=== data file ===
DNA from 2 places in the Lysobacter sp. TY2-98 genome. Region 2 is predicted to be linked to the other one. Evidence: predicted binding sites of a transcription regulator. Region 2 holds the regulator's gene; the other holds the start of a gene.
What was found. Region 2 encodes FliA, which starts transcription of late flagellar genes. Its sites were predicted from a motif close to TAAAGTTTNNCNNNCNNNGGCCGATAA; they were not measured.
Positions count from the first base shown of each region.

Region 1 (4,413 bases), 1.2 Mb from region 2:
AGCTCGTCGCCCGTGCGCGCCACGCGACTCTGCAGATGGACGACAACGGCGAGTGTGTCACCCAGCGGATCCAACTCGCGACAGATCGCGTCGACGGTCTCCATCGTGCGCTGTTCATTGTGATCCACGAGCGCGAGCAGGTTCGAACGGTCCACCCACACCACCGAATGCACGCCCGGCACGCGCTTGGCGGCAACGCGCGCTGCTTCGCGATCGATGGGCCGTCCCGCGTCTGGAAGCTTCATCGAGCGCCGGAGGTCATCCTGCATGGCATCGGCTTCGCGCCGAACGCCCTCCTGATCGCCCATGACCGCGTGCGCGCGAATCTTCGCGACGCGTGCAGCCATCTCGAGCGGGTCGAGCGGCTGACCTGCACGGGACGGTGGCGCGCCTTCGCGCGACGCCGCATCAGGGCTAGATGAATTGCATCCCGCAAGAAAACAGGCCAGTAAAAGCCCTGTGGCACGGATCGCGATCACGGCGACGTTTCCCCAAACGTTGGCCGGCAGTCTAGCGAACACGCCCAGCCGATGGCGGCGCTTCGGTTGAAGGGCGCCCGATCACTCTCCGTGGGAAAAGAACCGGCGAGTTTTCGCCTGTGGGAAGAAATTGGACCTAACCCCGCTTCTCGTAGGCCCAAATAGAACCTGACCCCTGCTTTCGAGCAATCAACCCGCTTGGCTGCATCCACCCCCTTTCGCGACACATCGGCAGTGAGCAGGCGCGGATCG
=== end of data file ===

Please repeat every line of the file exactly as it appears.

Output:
DNA from 2 places in the Lysobacter sp. TY2-98 genome. Region 2 is predicted to be linked to the other one. Evidence: predicted binding sites of a transcription regulator. Region 2 holds the regulator's gene; the other holds the start of a gene.
What was found. Region 2 encodes FliA, which starts transcription of late flagellar genes. Its sites were predicted from a motif close to TAAAGTTTNNCNNNCNNNGGCCGATAA; they were not measured.
Positions count from the first base shown of each region.

Region 1 (4,413 bases), 1.2 Mb from region 2:
AGCTCGTCGCCCGTGCGCGCCACGCGACTCTGCAGATGGACGACAACGGCGAGTGTGTCACCCAGCGGATCCAACTCGCGACAGATCGCGTCGACGGTCTCCATCGTGCGCTGTTCATTGTGATCCACGAGCGCGAGCAGGTTCGAACGGTCCACCCACACCACCGAATGCACGCCCGGCACGCGCTTGGCGGCAACGCGCGCTGCTTCGCGATCGATGGGCCGTCCCGCGTCTGGAAGCTTCATCGAGCGCCGGAGGTCATCCTGCATGGCATCGGCTTCGCGCCGAACGCCCTCCTGATCGCCCATGACCGCGTGCGCGCGAATCTTCGCGACGCGTGCAGCCATCTCGAGCGGGTCGAGCGGCTGACCTGCACGGGACGGTGGCGCGCCTTCGCGCGACGCCGCATCAGGGCTAGATGAATTGCATCCCGCAAGAAAACAGGCCAGTAAAAGCCCTGTGGCACGGATCGCGATCACGGCGACGTTTCCCCAAACGTTGGCCGGCAGTCTAGCGAACACGCCCAGCCGATGGCGGCGCTTCGGTTGAAGGGCGCCCGATCACTCTCCGTGGGAAAAGAACCGGCGAGTTTTCGCCTGTGGGAAGAAATTGGACCTAACCCCGCTTCTCGTAGGCCCAAATAGAACCTGACCCCTGCTTTCGAGCAATCAACCCGCTTGGCTGCATCCACCCCCTTTCGCGACACATCGGCAGTGAGCAGGCGCGGATCG